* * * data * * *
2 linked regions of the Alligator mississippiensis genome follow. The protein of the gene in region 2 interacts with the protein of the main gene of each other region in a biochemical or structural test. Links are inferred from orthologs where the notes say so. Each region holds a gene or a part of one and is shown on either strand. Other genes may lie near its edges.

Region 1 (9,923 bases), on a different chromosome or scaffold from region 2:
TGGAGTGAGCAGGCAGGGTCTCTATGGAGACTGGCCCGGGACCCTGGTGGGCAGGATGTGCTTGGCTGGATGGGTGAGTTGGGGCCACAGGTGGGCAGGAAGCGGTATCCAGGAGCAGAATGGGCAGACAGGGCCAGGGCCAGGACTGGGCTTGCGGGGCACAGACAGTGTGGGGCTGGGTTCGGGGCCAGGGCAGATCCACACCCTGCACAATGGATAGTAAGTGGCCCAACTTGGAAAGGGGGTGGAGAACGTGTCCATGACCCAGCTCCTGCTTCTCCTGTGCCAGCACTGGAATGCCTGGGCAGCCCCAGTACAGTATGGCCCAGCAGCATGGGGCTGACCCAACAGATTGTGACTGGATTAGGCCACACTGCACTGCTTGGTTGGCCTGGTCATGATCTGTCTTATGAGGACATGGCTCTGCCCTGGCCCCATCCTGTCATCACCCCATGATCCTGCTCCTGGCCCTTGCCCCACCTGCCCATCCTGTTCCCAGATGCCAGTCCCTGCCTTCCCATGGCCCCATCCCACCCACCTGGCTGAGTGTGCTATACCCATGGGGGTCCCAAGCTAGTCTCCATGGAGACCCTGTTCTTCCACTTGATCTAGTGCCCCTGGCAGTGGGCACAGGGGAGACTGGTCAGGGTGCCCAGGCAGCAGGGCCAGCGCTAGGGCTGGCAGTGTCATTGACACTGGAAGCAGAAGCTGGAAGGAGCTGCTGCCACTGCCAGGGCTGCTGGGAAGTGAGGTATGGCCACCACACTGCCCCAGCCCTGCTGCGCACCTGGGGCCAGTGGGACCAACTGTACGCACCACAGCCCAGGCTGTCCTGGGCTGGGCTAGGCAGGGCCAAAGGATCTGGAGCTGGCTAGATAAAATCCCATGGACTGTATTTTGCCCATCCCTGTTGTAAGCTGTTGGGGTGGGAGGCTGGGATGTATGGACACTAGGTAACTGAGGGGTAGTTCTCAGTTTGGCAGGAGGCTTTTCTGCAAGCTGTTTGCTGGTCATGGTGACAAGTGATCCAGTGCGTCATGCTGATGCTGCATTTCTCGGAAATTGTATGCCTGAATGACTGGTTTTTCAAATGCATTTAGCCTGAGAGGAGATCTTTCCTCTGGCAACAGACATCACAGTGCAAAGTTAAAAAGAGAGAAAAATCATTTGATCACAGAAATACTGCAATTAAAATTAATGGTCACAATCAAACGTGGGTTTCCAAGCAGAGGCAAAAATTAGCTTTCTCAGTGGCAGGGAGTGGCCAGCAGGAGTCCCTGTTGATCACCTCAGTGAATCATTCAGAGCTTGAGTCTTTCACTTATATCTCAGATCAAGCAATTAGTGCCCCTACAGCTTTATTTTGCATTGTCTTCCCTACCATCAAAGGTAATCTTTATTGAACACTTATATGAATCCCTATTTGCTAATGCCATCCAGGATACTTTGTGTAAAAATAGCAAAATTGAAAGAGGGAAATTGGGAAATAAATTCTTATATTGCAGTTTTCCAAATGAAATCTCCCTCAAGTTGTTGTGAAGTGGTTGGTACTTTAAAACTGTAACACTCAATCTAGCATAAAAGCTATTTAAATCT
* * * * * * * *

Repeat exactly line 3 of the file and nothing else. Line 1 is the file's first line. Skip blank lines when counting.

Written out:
TGGAGTGAGCAGGCAGGGTCTCTATGGAGACTGGCCCGGGACCCTGGTGGGCAGGATGTGCTTGGCTGGATGGGTGAGTTGGGGCCACAGGTGGGCAGGAAGCGGTATCCAGGAGCAGAATGGGCAGACAGGGCCAGGGCCAGGACTGGGCTTGCGGGGCACAGACAGTGTGGGGCTGGGTTCGGGGCCAGGGCAGATCCACACCCTGCACAATGGATAGTAAGTGGCCCAACTTGGAAAGGGGGTGGAGAACGTGTCCATGACCCAGCTCCTGCTTCTCCTGTGCCAGCACTGGAATGCCTGGGCAGCCCCAGTACAGTATGGCCCAGCAGCATGGGGCTGACCCAACAGATTGTGACTGGATTAGGCCACACTGCACTGCTTGGTTGGCCTGGTCATGATCTGTCTTATGAGGACATGGCTCTGCCCTGGCCCCATCCTGTCATCACCCCATGATCCTGCTCCTGGCCCTTGCCCCACCTGCCCATCCTGTTCCCAGATGCCAGTCCCTGCCTTCCCATGGCCCCATCCCACCCACCTGGCTGAGTGTGCTATACCCATGGGGGTCCCAAGCTAGTCTCCATGGAGACCCTGTTCTTCCACTTGATCTAGTGCCCCTGGCAGTGGGCACAGGGGAGACTGGTCAGGGTGCCCAGGCAGCAGGGCCAGCGCTAGGGCTGGCAGTGTCATTGACACTGGAAGCAGAAGCTGGAAGGAGCTGCTGCCACTGCCAGGGCTGCTGGGAAGTGAGGTATGGCCACCACACTGCCCCAGCCCTGCTGCGCACCTGGGGCCAGTGGGACCAACTGTACGCACCACAGCCCAGGCTGTCCTGGGCTGGGCTAGGCAGGGCCAAAGGATCTGGAGCTGGCTAGATAAAATCCCATGGACTGTATTTTGCCCATCCCTGTTGTAAGCTGTTGGGGTGGGAGGCTGGGATGTATGGACACTAGGTAACTGAGGGGTAGTTCTCAGTTTGGCAGGAGGCTTTTCTGCAAGCTGTTTGCTGGTCATGGTGACAAGTGATCCAGTGCGTCATGCTGATGCTGCATTTCTCGGAAATTGTATGCCTGAATGACTGGTTTTTCAAATGCATTTAGCCTGAGAGGAGATCTTTCCTCTGGCAACAGACATCACAGTGCAAAGTTAAAAAGAGAGAAAAATCATTTGATCACAGAAATACTGCAATTAAAATTAATGGTCACAATCAAACGTGGGTTTCCAAGCAGAGGCAAAAATTAGCTTTCTCAGTGGCAGGGAGTGGCCAGCAGGAGTCCCTGTTGATCACCTCAGTGAATCATTCAGAGCTTGAGTCTTTCACTTATATCTCAGATCAAGCAATTAGTGCCCCTACAGCTTTATTTTGCATTGTCTTCCCTACCATCAAAGGTAATCTTTATTGAACACTTATATGAATCCCTATTTGCTAATGCCATCCAGGATACTTTGTGTAAAAATAGCAAAATTGAAAGAGGGAAATTGGGAAATAAATTCTTATATTGCAGTTTTCCAAATGAAATCTCCCTCAAGTTGTTGTGAAGTGGTTGGTACTTTAAAACTGTAACACTCAATCTAGCATAAAAGCTATTTAAATCT